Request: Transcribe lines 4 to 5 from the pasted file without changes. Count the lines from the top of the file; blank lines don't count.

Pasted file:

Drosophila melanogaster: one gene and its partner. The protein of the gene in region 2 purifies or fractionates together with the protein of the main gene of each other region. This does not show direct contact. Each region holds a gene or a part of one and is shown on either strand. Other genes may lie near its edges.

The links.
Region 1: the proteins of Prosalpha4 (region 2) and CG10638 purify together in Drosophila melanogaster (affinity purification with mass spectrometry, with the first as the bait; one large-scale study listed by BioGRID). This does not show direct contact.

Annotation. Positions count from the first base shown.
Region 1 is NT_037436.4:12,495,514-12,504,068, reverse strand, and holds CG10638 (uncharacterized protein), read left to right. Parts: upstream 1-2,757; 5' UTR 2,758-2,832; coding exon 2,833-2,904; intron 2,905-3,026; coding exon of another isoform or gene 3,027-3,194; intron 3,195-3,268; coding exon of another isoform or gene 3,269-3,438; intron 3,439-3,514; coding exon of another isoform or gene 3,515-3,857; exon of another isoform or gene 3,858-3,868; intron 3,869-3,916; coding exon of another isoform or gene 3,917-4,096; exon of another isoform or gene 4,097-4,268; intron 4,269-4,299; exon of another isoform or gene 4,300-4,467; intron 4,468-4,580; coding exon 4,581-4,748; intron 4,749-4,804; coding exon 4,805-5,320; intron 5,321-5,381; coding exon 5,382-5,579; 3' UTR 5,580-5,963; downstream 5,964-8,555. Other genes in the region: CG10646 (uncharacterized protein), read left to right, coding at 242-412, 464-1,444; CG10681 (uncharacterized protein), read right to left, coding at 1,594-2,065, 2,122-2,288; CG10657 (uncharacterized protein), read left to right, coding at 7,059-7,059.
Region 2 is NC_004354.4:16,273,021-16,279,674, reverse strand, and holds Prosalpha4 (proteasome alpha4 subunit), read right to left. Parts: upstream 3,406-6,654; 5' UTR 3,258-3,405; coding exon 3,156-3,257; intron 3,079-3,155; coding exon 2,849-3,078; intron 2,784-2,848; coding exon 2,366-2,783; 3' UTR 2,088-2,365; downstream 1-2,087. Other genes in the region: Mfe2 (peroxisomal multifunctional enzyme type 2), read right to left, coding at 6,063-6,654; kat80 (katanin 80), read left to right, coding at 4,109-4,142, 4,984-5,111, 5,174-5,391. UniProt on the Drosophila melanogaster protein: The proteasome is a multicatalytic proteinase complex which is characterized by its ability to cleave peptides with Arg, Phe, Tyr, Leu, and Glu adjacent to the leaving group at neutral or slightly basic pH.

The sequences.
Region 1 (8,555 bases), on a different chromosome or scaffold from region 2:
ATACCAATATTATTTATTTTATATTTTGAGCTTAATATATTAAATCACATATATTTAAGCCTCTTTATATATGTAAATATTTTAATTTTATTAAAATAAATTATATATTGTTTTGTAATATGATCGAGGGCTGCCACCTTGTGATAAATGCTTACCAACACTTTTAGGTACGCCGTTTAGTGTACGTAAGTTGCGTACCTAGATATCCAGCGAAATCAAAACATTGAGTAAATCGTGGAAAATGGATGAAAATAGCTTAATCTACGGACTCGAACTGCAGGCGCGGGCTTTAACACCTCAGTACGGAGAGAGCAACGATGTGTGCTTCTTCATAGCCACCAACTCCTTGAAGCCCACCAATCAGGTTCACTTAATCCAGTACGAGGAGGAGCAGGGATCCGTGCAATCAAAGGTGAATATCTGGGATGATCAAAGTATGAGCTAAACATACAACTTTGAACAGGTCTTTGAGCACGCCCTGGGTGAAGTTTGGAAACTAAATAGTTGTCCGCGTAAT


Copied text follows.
Annotation. Positions count from the first base shown.
Region 1 is NT_037436.4:12,495,514-12,504,068, reverse strand, and holds CG10638 (uncharacterized protein), read left to right. Parts: upstream 1-2,757; 5' UTR 2,758-2,832; coding exon 2,833-2,904; intron 2,905-3,026; coding exon of another isoform or gene 3,027-3,194; intron 3,195-3,268; coding exon of another isoform or gene 3,269-3,438; intron 3,439-3,514; coding exon of another isoform or gene 3,515-3,857; exon of another isoform or gene 3,858-3,868; intron 3,869-3,916; coding exon of another isoform or gene 3,917-4,096; exon of another isoform or gene 4,097-4,268; intron 4,269-4,299; exon of another isoform or gene 4,300-4,467; intron 4,468-4,580; coding exon 4,581-4,748; intron 4,749-4,804; coding exon 4,805-5,320; intron 5,321-5,381; coding exon 5,382-5,579; 3' UTR 5,580-5,963; downstream 5,964-8,555. Other genes in the region: CG10646 (uncharacterized protein), read left to right, coding at 242-412, 464-1,444; CG10681 (uncharacterized protein), read right to left, coding at 1,594-2,065, 2,122-2,288; CG10657 (uncharacterized protein), read left to right, coding at 7,059-7,059.